Cameroon’s ‘Plastic Man’ Trying To Fight The Pollution Tide

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By Anthony McLennan / Truth Theory

Forbi Perise, a 23-year-old from Cameroon, has been dedicating his life to tackling plastic pollution and educating others about the problem.

As a youngster, Forbi taught himself about the environment and ecosystems by watching programs such as National Geographic on television.

Meanwhile, he witnessed his own small town of Buea, in the southwest region of Cameroon, approximately 25 kilometres from the coast, becoming clogged up with an increasing amount of plastic litter.

The problem was that there were few recycling companies in Cameroon and none at all in his own town. This is why the plastic was piling up – first alongside the roads, and then in the waterways and rivers which led to the ocean.


“In most of the waterways and beaches, you find a lot of plastic pollution,” Perise said.

But that didn’t stop the determined young man. And in 2018 he reached out to one of the few recycling depots in the country.

The agreement was that they would come and make a collection once enough plastic had been accumulated in one spot.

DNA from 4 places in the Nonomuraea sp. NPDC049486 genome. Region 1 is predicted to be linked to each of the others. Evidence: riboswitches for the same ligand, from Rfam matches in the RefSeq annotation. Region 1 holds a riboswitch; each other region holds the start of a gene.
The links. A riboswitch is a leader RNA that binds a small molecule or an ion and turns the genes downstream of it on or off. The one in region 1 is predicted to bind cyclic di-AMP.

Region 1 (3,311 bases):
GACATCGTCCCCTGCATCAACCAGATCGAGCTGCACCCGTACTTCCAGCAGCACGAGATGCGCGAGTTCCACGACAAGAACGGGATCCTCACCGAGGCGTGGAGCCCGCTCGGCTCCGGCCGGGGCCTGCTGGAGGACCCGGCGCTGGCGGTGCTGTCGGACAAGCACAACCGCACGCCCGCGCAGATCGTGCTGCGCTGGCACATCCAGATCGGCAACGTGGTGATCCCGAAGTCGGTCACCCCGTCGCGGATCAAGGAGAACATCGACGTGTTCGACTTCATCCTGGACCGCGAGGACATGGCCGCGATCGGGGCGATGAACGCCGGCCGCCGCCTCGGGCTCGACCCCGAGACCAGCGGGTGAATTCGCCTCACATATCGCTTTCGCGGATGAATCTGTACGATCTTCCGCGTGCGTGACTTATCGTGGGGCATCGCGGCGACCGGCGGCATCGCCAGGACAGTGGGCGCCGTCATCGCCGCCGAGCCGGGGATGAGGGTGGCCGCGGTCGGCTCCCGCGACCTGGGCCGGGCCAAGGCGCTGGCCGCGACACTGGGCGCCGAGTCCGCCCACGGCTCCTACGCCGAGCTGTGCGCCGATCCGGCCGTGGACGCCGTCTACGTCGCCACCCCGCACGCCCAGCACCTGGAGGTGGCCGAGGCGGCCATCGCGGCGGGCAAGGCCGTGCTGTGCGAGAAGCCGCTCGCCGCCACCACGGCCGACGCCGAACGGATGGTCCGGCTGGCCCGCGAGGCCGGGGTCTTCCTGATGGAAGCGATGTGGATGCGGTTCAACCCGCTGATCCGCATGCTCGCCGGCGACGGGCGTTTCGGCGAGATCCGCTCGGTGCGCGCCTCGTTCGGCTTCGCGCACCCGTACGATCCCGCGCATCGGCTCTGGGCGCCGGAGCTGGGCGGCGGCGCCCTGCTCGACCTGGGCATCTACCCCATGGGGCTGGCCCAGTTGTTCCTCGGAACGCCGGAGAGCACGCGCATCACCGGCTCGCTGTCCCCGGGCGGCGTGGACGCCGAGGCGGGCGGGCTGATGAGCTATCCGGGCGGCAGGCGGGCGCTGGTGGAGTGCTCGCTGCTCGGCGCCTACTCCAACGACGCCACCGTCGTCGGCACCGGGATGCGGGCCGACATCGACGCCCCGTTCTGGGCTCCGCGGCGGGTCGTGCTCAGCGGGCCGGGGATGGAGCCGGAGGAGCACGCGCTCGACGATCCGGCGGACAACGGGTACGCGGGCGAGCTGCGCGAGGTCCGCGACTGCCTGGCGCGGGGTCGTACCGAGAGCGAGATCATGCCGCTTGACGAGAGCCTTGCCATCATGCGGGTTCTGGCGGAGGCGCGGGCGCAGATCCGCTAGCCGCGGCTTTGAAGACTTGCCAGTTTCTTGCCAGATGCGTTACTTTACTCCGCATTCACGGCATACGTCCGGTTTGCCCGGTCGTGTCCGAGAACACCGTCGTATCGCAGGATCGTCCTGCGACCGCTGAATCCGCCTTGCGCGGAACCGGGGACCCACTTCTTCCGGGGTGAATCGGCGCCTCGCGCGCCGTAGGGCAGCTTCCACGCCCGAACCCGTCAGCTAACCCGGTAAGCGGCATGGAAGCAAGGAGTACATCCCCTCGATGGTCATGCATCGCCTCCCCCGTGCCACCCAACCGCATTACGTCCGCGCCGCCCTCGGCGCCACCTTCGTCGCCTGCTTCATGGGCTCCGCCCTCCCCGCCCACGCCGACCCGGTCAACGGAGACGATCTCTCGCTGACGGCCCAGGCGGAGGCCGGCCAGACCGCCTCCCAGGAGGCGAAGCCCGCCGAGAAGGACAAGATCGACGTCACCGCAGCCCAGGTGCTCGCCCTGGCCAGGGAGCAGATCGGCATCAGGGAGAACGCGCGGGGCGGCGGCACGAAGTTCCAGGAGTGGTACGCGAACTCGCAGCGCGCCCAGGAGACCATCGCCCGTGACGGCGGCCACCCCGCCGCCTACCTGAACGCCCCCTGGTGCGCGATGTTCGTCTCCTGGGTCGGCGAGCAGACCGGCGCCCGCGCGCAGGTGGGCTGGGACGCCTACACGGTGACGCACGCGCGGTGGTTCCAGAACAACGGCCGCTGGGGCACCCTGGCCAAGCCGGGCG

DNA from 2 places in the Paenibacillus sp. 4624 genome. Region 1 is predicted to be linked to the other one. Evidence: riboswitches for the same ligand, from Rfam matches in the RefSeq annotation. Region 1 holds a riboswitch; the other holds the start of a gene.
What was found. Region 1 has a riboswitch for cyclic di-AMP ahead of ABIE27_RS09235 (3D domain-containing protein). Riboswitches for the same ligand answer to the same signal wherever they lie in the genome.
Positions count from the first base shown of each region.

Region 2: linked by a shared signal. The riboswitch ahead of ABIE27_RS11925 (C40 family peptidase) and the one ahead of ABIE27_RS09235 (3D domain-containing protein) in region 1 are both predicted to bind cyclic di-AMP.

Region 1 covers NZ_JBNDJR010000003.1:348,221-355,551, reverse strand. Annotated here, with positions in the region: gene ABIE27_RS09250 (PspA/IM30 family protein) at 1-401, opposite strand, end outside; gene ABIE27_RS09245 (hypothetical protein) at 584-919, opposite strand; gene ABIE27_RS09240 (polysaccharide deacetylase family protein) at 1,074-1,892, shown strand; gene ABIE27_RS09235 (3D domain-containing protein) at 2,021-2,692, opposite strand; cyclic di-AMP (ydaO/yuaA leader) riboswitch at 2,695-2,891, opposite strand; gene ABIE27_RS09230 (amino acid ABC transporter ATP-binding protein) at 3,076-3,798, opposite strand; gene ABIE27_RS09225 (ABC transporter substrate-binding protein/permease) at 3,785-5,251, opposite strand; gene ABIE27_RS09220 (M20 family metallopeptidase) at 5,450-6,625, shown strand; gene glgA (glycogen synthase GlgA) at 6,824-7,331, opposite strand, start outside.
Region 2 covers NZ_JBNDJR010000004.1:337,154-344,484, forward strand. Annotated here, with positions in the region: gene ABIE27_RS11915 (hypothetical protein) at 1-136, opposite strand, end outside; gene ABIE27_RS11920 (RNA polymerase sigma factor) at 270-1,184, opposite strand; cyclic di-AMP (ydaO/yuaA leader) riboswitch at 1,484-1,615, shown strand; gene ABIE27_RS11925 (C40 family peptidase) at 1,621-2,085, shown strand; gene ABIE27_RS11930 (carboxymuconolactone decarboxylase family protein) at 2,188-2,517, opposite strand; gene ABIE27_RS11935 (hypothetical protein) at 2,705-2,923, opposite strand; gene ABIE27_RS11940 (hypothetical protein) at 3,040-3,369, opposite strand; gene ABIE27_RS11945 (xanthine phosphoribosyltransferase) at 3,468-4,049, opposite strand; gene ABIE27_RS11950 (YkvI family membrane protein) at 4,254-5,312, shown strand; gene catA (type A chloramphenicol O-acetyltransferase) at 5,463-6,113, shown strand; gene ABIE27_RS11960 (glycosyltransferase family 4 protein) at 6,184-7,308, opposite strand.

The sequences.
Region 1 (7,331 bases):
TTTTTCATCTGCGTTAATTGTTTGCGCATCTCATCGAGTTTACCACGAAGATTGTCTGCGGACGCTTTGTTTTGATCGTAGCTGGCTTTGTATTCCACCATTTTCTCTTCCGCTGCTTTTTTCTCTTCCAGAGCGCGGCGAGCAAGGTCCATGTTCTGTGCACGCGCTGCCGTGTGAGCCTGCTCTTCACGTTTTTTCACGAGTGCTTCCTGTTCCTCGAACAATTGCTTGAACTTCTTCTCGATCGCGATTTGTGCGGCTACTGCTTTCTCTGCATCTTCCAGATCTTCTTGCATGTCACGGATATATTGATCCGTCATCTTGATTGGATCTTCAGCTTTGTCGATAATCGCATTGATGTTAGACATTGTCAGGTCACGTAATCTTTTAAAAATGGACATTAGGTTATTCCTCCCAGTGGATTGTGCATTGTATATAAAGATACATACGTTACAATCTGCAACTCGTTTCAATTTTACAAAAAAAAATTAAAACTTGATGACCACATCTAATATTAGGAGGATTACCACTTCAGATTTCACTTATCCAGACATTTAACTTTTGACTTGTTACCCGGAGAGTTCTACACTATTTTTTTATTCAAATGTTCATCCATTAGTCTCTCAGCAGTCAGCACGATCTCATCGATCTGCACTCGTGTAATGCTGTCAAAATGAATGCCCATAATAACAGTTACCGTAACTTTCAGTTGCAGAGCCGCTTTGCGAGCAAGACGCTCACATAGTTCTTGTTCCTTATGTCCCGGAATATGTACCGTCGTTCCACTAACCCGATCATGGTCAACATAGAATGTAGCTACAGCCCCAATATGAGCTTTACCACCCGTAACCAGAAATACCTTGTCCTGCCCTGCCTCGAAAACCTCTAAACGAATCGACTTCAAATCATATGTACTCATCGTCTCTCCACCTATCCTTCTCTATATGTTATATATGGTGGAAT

Forbi set to work, visiting up to 200 homes to collect plastic, more than 5000 pieces. Only it took three months for the recycling company to arrive, during which time he had to keep it stored in his parents’ yard.

Education and collaboration key for tackling plastic pollution

Again though the setback did not deter Forbi, who studies environmental science at the University of Buea.

He upped his efforts, engaged local communities and reached out internationally for assistance and exposure. He traveled extensively throughout Cameroon holding lectures, workshops and clean-ups.

Beaches polluted by plastic, and the dangers plastic pollution bring for marine life such as turtles have also been among his focus points.

The California-based Pollination Project are one of the organizations which have got behind the ‘Plastic Man’.

Read more: Senegal’s Fight Against Plastic Pollution Is Being Impeded By America

Mainly though he is trying to change things in his own country. To get authorities to take recycling more seriously. To find solutions for the massive amounts of plastic which coll-drink companies make.

And to encourage citizens, especially the youth, to take greater care of the environment.

“If young people get an appropriate education on what it takes to preserve the ocean, air, and land, then we’ll do better,” he said. “Investing in young people is vital for protecting the planet.”

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Image credit: Forbi Perise

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